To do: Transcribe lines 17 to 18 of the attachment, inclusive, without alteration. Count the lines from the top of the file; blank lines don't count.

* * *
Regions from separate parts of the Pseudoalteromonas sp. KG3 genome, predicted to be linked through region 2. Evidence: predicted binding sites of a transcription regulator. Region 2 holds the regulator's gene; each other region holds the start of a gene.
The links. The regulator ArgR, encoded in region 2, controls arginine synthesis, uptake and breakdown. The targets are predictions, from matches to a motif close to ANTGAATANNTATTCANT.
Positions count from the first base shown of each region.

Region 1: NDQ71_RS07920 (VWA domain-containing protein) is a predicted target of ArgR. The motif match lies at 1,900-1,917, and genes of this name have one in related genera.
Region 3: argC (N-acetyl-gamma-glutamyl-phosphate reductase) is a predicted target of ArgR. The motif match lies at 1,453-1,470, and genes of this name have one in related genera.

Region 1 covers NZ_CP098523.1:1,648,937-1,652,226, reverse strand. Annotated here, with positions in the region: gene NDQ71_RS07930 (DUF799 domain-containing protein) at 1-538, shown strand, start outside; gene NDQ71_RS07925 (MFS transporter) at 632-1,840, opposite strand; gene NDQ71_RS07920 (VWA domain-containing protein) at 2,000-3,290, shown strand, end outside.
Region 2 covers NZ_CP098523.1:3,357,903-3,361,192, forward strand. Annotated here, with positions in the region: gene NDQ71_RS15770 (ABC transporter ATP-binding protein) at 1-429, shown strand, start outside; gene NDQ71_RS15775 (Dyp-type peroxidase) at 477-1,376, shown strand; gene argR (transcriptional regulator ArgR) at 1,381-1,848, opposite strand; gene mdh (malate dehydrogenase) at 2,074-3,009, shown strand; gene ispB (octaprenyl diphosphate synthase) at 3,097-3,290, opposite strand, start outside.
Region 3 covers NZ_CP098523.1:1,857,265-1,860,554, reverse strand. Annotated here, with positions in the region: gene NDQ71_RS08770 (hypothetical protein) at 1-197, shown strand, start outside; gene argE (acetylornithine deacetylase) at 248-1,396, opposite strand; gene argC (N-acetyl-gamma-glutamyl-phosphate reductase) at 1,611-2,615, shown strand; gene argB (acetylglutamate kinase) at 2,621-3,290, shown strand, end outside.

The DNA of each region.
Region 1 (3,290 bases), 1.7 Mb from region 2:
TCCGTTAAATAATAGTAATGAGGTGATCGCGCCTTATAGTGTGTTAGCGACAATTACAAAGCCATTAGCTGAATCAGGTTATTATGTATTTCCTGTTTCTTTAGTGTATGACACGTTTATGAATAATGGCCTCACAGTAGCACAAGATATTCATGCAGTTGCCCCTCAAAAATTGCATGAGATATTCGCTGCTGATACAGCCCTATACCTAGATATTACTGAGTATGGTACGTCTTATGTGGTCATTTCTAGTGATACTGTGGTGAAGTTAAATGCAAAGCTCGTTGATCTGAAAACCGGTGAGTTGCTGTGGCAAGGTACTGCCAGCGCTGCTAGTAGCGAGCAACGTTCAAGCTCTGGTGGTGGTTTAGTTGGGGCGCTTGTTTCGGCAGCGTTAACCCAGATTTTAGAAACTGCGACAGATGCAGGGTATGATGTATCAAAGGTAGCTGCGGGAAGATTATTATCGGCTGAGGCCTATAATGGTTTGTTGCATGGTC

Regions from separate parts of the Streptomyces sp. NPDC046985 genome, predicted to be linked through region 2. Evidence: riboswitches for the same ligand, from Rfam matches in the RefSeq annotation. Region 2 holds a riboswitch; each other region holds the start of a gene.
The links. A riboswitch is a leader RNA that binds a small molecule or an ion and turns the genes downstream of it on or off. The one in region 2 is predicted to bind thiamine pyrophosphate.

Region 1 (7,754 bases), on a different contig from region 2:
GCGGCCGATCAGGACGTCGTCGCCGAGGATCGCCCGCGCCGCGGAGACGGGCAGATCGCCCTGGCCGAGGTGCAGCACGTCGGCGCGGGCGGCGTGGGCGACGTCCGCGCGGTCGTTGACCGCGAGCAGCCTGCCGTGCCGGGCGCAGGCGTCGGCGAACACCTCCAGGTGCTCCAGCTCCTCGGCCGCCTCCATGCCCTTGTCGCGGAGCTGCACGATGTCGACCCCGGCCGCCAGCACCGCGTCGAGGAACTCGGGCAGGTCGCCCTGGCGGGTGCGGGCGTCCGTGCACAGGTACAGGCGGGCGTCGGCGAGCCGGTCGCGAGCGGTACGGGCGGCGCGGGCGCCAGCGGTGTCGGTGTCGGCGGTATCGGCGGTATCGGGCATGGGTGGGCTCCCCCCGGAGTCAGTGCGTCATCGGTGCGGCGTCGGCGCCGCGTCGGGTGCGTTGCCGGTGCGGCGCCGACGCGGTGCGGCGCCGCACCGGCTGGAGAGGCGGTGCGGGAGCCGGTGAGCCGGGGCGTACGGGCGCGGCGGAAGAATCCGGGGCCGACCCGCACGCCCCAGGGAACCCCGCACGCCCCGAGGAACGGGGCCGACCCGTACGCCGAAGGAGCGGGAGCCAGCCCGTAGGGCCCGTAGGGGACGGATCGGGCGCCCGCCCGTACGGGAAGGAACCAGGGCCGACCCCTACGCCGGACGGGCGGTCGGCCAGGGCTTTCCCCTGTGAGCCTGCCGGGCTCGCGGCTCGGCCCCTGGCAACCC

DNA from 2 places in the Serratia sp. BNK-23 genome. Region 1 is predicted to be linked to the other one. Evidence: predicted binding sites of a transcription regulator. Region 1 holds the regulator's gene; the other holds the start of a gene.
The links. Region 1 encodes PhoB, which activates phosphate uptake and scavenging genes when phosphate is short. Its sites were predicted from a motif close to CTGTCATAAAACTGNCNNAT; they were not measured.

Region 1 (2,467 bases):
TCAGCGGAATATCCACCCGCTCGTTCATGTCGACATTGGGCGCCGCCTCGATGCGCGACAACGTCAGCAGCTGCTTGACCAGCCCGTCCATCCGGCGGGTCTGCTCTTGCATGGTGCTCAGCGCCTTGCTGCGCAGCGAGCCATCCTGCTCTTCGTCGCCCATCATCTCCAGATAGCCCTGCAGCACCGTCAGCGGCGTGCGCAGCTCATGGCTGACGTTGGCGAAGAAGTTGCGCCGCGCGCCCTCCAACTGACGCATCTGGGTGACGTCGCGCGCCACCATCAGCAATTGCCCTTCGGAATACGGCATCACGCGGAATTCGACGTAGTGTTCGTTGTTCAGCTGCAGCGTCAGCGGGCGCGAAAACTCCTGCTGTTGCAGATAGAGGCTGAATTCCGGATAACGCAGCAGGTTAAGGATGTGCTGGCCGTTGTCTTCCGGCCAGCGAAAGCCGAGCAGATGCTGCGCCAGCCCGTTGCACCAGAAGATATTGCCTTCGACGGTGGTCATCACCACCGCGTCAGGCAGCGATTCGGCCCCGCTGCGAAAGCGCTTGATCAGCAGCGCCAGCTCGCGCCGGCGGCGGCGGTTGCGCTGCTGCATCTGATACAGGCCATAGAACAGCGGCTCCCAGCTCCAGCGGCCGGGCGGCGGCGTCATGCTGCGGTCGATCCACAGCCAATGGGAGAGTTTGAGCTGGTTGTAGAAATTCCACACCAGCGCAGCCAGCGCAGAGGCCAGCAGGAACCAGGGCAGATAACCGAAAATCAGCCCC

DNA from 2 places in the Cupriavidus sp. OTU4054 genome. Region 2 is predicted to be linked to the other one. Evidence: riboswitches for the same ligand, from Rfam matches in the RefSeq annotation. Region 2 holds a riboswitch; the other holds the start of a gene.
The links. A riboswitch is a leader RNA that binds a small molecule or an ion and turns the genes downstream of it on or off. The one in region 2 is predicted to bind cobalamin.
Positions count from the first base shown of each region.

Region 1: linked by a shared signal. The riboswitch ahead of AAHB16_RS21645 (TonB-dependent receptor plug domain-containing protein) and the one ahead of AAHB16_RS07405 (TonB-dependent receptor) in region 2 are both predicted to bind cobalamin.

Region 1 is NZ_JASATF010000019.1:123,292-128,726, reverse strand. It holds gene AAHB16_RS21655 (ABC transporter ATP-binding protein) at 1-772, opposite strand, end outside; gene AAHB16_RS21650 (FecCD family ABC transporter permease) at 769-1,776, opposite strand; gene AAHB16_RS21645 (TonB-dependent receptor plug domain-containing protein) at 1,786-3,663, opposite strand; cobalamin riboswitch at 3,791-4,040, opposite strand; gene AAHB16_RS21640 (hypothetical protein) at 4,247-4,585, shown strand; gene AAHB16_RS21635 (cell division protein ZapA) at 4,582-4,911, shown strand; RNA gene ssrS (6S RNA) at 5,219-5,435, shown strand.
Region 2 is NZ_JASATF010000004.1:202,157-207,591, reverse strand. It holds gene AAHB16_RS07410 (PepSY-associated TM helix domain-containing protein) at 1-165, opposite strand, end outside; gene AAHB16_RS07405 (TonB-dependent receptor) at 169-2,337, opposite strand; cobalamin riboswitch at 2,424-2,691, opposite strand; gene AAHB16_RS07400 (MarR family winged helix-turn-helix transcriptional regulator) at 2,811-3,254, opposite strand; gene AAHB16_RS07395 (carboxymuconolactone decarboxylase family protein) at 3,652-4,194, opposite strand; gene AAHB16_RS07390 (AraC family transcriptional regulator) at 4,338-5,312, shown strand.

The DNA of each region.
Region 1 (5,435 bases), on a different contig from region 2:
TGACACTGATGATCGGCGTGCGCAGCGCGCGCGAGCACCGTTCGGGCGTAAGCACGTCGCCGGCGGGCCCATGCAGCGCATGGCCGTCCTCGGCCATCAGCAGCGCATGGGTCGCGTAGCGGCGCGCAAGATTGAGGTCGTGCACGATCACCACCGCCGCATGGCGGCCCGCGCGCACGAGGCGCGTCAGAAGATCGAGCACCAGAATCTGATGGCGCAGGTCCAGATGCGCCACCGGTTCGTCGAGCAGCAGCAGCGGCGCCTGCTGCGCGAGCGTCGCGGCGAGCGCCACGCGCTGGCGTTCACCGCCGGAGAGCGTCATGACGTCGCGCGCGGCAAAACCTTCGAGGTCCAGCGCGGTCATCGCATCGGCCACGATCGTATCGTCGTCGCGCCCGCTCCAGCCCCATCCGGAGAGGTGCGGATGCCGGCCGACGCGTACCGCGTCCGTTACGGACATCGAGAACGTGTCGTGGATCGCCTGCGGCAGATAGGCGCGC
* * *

The links. Region 1 encodes PhoB, which activates phosphate uptake and scavenging genes when phosphate is short. Its sites were predicted from a motif close to CTGTCATAAAACTGNCNNAT; they were not measured.

Region 1 (2,467 bases):